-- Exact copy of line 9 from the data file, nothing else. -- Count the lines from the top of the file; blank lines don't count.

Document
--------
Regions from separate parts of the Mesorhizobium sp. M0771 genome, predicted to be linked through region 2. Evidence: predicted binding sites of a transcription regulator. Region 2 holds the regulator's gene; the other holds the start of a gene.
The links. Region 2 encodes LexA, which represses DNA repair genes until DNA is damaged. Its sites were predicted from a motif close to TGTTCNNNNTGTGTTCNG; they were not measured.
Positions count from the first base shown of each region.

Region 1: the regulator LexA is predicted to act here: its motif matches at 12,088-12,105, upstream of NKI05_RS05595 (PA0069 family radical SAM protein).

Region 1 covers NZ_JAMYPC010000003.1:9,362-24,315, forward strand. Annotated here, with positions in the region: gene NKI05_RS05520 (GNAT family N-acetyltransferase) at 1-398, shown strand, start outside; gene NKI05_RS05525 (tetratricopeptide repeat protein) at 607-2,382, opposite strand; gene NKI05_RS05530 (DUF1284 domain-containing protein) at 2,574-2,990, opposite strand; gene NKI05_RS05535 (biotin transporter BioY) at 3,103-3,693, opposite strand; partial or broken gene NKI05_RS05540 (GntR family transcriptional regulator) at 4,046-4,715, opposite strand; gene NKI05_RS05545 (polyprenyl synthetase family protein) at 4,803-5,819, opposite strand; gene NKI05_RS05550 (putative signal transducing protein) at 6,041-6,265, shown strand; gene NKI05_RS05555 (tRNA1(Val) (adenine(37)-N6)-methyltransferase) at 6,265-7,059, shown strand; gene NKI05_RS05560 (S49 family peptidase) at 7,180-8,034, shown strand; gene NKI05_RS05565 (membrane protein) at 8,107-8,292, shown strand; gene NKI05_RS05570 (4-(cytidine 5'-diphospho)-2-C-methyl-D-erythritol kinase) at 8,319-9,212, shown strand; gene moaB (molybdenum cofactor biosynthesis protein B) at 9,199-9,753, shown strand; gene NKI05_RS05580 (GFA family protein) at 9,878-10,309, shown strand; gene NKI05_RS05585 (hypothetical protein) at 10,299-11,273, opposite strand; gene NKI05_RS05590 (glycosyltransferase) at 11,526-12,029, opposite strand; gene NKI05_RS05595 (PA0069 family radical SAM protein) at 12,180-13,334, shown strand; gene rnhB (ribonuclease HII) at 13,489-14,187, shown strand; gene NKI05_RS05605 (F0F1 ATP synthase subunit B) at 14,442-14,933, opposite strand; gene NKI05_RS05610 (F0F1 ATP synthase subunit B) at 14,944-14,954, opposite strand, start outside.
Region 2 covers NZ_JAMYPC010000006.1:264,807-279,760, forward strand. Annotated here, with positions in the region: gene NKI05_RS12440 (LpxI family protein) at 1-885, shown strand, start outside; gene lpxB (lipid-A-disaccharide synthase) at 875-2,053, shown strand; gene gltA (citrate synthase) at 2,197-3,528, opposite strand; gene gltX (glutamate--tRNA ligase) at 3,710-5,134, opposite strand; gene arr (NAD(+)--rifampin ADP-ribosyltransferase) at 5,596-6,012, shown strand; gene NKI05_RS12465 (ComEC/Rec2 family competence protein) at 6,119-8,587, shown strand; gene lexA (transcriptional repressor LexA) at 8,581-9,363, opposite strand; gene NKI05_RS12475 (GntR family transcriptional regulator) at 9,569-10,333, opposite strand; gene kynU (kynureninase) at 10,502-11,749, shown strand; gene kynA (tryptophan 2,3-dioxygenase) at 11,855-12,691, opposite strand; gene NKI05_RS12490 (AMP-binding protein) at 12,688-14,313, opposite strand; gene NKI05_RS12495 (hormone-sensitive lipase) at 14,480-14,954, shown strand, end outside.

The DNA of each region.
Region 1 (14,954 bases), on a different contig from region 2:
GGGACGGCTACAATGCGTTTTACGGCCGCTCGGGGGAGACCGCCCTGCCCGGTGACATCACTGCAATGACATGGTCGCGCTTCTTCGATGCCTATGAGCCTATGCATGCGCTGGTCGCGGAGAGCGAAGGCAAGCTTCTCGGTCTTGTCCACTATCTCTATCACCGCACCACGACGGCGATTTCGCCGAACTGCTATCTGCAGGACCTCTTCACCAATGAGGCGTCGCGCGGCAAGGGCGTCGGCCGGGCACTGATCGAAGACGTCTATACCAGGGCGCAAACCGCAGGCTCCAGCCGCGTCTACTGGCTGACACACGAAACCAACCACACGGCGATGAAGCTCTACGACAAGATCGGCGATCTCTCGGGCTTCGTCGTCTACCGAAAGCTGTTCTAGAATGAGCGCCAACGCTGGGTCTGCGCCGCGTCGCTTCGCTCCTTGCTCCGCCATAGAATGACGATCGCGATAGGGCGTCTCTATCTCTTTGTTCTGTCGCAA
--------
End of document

GGGACGGCTACAATGCGTTTTACGGCCGCTCGGGGGAGACCGCCCTGCCCGGTGACATCACTGCAATGACATGGTCGCGCTTCTTCGATGCCTATGAGCCTATGCATGCGCTGGTCGCGGAGAGCGAAGGCAAGCTTCTCGGTCTTGTCCACTATCTCTATCACCGCACCACGACGGCGATTTCGCCGAACTGCTATCTGCAGGACCTCTTCACCAATGAGGCGTCGCGCGGCAAGGGCGTCGGCCGGGCACTGATCGAAGACGTCTATACCAGGGCGCAAACCGCAGGCTCCAGCCGCGTCTACTGGCTGACACACGAAACCAACCACACGGCGATGAAGCTCTACGACAAGATCGGCGATCTCTCGGGCTTCGTCGTCTACCGAAAGCTGTTCTAGAATGAGCGCCAACGCTGGGTCTGCGCCGCGTCGCTTCGCTCCTTGCTCCGCCATAGAATGACGATCGCGATAGGGCGTCTCTATCTCTTTGTTCTGTCGCAA